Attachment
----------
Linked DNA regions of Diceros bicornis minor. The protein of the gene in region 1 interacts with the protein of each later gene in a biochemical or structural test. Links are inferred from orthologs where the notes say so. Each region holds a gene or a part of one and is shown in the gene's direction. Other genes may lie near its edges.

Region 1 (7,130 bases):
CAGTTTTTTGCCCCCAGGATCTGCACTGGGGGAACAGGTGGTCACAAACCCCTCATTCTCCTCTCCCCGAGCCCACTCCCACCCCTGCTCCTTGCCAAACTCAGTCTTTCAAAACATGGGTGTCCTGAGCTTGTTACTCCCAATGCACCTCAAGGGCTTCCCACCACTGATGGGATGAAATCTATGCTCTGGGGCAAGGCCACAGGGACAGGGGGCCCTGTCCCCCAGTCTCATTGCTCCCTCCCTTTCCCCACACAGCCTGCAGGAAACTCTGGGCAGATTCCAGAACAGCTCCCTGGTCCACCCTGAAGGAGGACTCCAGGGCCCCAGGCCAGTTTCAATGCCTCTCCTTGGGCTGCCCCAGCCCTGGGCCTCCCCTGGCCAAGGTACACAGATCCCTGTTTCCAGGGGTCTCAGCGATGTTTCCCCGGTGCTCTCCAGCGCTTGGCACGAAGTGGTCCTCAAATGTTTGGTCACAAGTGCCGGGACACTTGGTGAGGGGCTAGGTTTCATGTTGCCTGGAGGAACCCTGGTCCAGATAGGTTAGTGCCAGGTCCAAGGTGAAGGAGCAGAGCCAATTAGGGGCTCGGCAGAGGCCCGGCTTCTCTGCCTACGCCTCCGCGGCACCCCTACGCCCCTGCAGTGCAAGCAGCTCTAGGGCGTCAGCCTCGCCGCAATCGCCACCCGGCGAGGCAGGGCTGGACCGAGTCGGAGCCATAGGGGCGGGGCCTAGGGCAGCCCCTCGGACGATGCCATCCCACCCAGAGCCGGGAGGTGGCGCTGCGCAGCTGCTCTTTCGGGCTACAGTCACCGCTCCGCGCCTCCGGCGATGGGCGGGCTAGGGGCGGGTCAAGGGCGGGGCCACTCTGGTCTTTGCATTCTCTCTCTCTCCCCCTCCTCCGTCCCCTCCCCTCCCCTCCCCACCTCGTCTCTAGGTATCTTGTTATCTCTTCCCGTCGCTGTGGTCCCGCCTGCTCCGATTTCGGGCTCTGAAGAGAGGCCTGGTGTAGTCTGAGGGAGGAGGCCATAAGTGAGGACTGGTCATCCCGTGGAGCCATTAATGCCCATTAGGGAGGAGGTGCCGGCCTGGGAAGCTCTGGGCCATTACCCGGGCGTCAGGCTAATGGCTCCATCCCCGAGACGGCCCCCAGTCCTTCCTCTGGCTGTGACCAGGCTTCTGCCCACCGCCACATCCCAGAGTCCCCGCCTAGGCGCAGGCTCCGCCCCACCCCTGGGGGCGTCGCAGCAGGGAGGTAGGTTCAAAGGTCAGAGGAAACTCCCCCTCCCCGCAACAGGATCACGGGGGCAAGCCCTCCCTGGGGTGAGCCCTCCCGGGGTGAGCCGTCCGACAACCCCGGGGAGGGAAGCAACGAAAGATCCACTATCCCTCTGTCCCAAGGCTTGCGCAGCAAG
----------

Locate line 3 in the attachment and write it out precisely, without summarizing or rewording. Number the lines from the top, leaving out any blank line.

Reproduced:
CAGTTTTTTGCCCCCAGGATCTGCACTGGGGGAACAGGTGGTCACAAACCCCTCATTCTCCTCTCCCCGAGCCCACTCCCACCCCTGCTCCTTGCCAAACTCAGTCTTTCAAAACATGGGTGTCCTGAGCTTGTTACTCCCAATGCACCTCAAGGGCTTCCCACCACTGATGGGATGAAATCTATGCTCTGGGGCAAGGCCACAGGGACAGGGGGCCCTGTCCCCCAGTCTCATTGCTCCCTCCCTTTCCCCACACAGCCTGCAGGAAACTCTGGGCAGATTCCAGAACAGCTCCCTGGTCCACCCTGAAGGAGGACTCCAGGGCCCCAGGCCAGTTTCAATGCCTCTCCTTGGGCTGCCCCAGCCCTGGGCCTCCCCTGGCCAAGGTACACAGATCCCTGTTTCCAGGGGTCTCAGCGATGTTTCCCCGGTGCTCTCCAGCGCTTGGCACGAAGTGGTCCTCAAATGTTTGGTCACAAGTGCCGGGACACTTGGTGAGGGGCTAGGTTTCATGTTGCCTGGAGGAACCCTGGTCCAGATAGGTTAGTGCCAGGTCCAAGGTGAAGGAGCAGAGCCAATTAGGGGCTCGGCAGAGGCCCGGCTTCTCTGCCTACGCCTCCGCGGCACCCCTACGCCCCTGCAGTGCAAGCAGCTCTAGGGCGTCAGCCTCGCCGCAATCGCCACCCGGCGAGGCAGGGCTGGACCGAGTCGGAGCCATAGGGGCGGGGCCTAGGGCAGCCCCTCGGACGATGCCATCCCACCCAGAGCCGGGAGGTGGCGCTGCGCAGCTGCTCTTTCGGGCTACAGTCACCGCTCCGCGCCTCCGGCGATGGGCGGGCTAGGGGCGGGTCAAGGGCGGGGCCACTCTGGTCTTTGCATTCTCTCTCTCTCCCCCTCCTCCGTCCCCTCCCCTCCCCTCCCCACCTCGTCTCTAGGTATCTTGTTATCTCTTCCCGTCGCTGTGGTCCCGCCTGCTCCGATTTCGGGCTCTGAAGAGAGGCCTGGTGTAGTCTGAGGGAGGAGGCCATAAGTGAGGACTGGTCATCCCGTGGAGCCATTAATGCCCATTAGGGAGGAGGTGCCGGCCTGGGAAGCTCTGGGCCATTACCCGGGCGTCAGGCTAATGGCTCCATCCCCGAGACGGCCCCCAGTCCTTCCTCTGGCTGTGACCAGGCTTCTGCCCACCGCCACATCCCAGAGTCCCCGCCTAGGCGCAGGCTCCGCCCCACCCCTGGGGGCGTCGCAGCAGGGAGGTAGGTTCAAAGGTCAGAGGAAACTCCCCCTCCCCGCAACAGGATCACGGGGGCAAGCCCTCCCTGGGGTGAGCCCTCCCGGGGTGAGCCGTCCGACAACCCCGGGGAGGGAAGCAACGAAAGATCCACTATCCCTCTGTCCCAAGGCTTGCGCAGCAAG